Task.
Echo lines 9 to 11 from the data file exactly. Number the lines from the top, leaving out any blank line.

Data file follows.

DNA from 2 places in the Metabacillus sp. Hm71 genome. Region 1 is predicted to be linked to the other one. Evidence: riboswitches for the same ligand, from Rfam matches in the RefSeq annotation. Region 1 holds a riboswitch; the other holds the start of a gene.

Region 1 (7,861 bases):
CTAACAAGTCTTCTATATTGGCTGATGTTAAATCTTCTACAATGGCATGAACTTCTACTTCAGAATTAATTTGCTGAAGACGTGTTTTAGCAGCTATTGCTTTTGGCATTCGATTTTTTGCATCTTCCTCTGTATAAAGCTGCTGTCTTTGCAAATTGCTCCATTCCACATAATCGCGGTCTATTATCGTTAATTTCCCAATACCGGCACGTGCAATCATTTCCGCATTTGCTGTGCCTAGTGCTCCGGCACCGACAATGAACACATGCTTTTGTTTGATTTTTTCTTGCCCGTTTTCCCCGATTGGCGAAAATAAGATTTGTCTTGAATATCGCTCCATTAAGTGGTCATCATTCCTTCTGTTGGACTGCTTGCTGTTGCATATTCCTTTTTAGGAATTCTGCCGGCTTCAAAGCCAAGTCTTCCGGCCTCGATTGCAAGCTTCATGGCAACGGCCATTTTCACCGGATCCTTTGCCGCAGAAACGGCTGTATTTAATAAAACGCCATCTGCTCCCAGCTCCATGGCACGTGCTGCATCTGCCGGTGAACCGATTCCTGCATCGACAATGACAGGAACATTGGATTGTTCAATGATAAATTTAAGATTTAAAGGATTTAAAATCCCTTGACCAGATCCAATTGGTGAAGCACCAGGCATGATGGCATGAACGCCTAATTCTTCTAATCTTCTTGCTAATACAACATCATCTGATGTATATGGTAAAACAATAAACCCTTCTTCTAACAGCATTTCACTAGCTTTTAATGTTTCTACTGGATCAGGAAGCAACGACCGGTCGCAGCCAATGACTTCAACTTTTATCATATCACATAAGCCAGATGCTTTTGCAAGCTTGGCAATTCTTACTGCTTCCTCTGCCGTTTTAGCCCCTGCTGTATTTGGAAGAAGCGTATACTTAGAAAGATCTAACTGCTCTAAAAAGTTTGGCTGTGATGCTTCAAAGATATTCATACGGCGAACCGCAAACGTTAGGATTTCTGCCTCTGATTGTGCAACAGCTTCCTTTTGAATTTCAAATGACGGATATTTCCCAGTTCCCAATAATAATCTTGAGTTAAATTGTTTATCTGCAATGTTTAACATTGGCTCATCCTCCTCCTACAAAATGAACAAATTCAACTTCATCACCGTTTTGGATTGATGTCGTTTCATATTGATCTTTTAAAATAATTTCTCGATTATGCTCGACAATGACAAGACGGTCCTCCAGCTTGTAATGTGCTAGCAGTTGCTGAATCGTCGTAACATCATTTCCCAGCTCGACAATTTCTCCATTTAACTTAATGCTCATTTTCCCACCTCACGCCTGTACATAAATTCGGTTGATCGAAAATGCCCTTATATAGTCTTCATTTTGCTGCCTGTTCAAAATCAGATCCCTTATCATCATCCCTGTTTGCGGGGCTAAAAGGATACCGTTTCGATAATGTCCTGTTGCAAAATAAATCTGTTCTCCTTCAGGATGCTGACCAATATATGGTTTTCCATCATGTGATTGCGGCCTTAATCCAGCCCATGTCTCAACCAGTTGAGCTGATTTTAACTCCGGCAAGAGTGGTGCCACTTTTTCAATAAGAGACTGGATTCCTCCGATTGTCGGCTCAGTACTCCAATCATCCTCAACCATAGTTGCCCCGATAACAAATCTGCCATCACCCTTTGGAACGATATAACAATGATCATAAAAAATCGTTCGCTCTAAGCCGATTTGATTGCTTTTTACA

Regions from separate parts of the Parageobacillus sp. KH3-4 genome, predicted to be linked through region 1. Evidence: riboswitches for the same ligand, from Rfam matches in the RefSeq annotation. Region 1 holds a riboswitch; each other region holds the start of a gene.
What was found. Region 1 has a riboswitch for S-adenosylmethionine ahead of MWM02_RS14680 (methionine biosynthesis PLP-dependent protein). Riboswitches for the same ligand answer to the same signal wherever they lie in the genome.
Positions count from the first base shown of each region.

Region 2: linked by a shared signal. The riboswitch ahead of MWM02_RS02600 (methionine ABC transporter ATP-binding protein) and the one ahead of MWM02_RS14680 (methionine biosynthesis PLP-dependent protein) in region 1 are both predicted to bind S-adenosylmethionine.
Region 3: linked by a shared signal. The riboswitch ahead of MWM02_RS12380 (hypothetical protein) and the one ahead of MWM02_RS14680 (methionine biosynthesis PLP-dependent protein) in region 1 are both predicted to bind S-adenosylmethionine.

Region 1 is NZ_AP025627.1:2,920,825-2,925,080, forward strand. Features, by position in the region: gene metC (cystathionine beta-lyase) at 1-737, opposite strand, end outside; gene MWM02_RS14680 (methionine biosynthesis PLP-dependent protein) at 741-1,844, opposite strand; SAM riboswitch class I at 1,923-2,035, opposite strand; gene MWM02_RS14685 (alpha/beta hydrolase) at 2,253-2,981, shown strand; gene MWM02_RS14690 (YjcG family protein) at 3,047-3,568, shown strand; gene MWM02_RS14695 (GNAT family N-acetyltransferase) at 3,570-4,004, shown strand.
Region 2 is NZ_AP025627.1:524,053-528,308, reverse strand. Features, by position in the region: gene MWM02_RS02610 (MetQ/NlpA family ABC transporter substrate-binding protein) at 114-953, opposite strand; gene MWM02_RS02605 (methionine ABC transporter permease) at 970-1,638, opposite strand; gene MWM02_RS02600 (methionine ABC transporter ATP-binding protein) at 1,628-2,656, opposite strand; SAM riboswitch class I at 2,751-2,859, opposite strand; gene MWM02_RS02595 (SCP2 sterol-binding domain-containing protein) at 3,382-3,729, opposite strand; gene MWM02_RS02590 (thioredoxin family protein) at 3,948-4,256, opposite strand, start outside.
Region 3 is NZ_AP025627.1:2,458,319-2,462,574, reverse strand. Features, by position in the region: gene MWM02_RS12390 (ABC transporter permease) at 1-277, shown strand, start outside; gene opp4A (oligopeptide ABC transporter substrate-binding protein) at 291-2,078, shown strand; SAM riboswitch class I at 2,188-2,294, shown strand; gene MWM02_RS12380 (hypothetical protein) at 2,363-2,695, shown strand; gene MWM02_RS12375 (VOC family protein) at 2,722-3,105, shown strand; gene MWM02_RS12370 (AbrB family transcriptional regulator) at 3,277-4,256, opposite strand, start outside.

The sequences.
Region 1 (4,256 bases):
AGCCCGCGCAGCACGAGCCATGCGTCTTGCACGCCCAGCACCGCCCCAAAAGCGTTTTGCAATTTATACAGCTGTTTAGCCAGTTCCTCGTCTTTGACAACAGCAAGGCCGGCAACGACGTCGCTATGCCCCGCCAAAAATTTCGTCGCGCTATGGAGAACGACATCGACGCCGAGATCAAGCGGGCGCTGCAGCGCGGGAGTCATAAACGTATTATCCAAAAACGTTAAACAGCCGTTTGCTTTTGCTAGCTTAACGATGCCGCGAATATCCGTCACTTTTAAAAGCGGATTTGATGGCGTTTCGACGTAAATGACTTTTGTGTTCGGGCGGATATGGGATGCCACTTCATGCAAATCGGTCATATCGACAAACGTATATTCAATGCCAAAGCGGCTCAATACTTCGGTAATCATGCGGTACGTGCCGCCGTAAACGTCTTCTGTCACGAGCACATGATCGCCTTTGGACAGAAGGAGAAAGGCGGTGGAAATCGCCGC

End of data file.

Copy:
Region 1 is NZ_AP025627.1:2,920,825-2,925,080, forward strand. Features, by position in the region: gene metC (cystathionine beta-lyase) at 1-737, opposite strand, end outside; gene MWM02_RS14680 (methionine biosynthesis PLP-dependent protein) at 741-1,844, opposite strand; SAM riboswitch class I at 1,923-2,035, opposite strand; gene MWM02_RS14685 (alpha/beta hydrolase) at 2,253-2,981, shown strand; gene MWM02_RS14690 (YjcG family protein) at 3,047-3,568, shown strand; gene MWM02_RS14695 (GNAT family N-acetyltransferase) at 3,570-4,004, shown strand.
Region 2 is NZ_AP025627.1:524,053-528,308, reverse strand. Features, by position in the region: gene MWM02_RS02610 (MetQ/NlpA family ABC transporter substrate-binding protein) at 114-953, opposite strand; gene MWM02_RS02605 (methionine ABC transporter permease) at 970-1,638, opposite strand; gene MWM02_RS02600 (methionine ABC transporter ATP-binding protein) at 1,628-2,656, opposite strand; SAM riboswitch class I at 2,751-2,859, opposite strand; gene MWM02_RS02595 (SCP2 sterol-binding domain-containing protein) at 3,382-3,729, opposite strand; gene MWM02_RS02590 (thioredoxin family protein) at 3,948-4,256, opposite strand, start outside.
Region 3 is NZ_AP025627.1:2,458,319-2,462,574, reverse strand. Features, by position in the region: gene MWM02_RS12390 (ABC transporter permease) at 1-277, shown strand, start outside; gene opp4A (oligopeptide ABC transporter substrate-binding protein) at 291-2,078, shown strand; SAM riboswitch class I at 2,188-2,294, shown strand; gene MWM02_RS12380 (hypothetical protein) at 2,363-2,695, shown strand; gene MWM02_RS12375 (VOC family protein) at 2,722-3,105, shown strand; gene MWM02_RS12370 (AbrB family transcriptional regulator) at 3,277-4,256, opposite strand, start outside.